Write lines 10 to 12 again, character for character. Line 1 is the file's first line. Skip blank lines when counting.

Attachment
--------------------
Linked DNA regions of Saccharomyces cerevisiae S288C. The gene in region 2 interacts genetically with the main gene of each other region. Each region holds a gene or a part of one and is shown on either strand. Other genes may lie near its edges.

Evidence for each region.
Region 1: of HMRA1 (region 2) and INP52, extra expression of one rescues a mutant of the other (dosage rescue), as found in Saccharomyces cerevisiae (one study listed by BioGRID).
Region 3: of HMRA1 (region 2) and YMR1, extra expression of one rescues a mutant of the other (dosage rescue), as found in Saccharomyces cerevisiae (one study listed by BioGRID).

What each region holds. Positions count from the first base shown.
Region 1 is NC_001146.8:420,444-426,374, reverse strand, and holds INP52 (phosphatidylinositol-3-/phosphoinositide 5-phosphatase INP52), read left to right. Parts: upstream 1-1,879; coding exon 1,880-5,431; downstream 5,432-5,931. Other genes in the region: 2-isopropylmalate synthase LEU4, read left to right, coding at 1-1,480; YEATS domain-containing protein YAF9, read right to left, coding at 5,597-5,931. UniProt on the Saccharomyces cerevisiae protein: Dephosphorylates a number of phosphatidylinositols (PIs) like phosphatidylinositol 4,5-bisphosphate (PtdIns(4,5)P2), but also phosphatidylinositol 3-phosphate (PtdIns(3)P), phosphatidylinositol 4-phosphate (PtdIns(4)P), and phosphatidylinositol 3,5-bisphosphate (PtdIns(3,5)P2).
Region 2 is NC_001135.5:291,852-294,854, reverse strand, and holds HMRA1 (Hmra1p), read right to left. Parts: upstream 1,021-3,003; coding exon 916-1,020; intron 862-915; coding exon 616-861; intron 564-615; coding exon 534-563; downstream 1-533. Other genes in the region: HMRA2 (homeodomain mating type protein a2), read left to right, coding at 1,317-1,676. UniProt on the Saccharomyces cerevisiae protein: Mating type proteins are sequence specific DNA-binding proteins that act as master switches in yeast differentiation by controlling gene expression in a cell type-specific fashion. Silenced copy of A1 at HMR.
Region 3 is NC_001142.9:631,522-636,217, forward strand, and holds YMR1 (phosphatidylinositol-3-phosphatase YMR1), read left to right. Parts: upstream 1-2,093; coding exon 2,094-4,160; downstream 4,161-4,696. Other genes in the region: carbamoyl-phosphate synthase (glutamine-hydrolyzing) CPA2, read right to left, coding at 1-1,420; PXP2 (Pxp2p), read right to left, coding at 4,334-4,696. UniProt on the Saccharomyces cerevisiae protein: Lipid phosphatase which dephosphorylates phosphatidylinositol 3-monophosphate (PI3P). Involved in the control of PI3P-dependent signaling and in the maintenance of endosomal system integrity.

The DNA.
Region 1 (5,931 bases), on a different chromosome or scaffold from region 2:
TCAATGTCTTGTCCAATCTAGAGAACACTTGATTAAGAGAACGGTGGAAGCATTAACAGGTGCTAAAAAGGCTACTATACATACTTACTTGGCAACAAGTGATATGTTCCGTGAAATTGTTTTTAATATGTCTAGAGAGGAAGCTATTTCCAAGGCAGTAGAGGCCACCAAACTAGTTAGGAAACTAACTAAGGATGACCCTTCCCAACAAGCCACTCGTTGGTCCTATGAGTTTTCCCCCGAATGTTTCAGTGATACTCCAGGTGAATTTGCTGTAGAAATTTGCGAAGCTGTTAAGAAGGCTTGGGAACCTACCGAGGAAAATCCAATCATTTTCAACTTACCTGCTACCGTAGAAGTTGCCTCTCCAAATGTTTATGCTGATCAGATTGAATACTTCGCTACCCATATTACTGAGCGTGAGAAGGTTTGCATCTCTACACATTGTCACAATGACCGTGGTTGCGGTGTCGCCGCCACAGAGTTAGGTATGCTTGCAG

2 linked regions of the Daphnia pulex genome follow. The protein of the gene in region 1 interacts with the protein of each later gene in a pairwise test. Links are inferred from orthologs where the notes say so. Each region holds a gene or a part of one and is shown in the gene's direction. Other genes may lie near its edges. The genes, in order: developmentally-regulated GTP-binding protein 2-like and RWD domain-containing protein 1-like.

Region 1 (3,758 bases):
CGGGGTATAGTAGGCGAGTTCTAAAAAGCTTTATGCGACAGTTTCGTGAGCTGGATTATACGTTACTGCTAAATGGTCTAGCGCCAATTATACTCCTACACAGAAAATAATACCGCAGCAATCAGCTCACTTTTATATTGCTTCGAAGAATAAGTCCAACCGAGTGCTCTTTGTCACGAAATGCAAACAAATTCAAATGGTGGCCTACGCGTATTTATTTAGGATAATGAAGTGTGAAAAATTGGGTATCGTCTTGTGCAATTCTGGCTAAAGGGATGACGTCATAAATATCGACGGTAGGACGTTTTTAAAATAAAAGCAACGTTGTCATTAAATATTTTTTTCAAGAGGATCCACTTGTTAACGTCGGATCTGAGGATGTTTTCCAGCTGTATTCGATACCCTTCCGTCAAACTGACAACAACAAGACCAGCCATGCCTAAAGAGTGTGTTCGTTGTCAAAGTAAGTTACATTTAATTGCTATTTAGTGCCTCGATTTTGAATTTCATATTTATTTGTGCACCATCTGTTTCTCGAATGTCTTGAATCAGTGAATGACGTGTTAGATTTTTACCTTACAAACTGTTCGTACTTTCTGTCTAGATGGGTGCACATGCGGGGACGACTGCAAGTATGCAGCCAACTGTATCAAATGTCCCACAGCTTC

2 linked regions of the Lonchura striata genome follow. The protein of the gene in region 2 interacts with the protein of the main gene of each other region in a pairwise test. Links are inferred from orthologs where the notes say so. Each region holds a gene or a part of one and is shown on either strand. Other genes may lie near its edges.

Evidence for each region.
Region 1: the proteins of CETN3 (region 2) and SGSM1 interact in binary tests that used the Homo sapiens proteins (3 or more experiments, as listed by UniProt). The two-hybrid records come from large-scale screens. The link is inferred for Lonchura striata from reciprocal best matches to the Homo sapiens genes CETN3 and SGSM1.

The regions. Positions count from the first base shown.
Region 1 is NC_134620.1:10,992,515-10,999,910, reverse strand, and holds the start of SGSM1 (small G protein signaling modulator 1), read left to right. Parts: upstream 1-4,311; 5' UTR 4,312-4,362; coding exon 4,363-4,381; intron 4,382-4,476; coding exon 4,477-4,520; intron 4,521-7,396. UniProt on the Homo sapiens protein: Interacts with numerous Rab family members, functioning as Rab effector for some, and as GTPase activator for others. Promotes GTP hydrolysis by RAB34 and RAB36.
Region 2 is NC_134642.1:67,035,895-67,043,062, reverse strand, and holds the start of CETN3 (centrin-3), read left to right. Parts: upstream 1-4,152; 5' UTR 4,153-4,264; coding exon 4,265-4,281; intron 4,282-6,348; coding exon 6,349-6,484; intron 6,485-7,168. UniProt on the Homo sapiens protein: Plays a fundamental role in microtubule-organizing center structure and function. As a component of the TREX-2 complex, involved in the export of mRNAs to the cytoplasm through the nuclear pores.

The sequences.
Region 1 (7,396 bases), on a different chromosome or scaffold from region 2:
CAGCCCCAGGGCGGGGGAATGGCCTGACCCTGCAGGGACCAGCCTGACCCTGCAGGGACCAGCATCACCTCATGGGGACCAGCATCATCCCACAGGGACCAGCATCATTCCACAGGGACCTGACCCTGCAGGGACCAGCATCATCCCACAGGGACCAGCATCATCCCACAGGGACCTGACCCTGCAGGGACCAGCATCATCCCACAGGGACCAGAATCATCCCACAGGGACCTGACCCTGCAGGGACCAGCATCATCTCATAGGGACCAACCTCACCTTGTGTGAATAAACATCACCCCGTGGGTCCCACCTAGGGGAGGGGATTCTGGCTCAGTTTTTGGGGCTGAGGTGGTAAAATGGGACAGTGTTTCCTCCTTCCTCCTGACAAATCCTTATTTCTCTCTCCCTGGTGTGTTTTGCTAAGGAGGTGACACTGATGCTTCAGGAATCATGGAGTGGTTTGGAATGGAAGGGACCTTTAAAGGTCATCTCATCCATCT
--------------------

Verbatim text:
Region 1 (5,931 bases), on a different chromosome or scaffold from region 2:
TCAATGTCTTGTCCAATCTAGAGAACACTTGATTAAGAGAACGGTGGAAGCATTAACAGGTGCTAAAAAGGCTACTATACATACTTACTTGGCAACAAGTGATATGTTCCGTGAAATTGTTTTTAATATGTCTAGAGAGGAAGCTATTTCCAAGGCAGTAGAGGCCACCAAACTAGTTAGGAAACTAACTAAGGATGACCCTTCCCAACAAGCCACTCGTTGGTCCTATGAGTTTTCCCCCGAATGTTTCAGTGATACTCCAGGTGAATTTGCTGTAGAAATTTGCGAAGCTGTTAAGAAGGCTTGGGAACCTACCGAGGAAAATCCAATCATTTTCAACTTACCTGCTACCGTAGAAGTTGCCTCTCCAAATGTTTATGCTGATCAGATTGAATACTTCGCTACCCATATTACTGAGCGTGAGAAGGTTTGCATCTCTACACATTGTCACAATGACCGTGGTTGCGGTGTCGCCGCCACAGAGTTAGGTATGCTTGCAG

2 linked regions of the Daphnia pulex genome follow. The protein of the gene in region 1 interacts with the protein of each later gene in a pairwise test. Links are inferred from orthologs where the notes say so. Each region holds a gene or a part of one and is shown in the gene's direction. Other genes may lie near its edges. The genes, in order: developmentally-regulated GTP-binding protein 2-like and RWD domain-containing protein 1-like.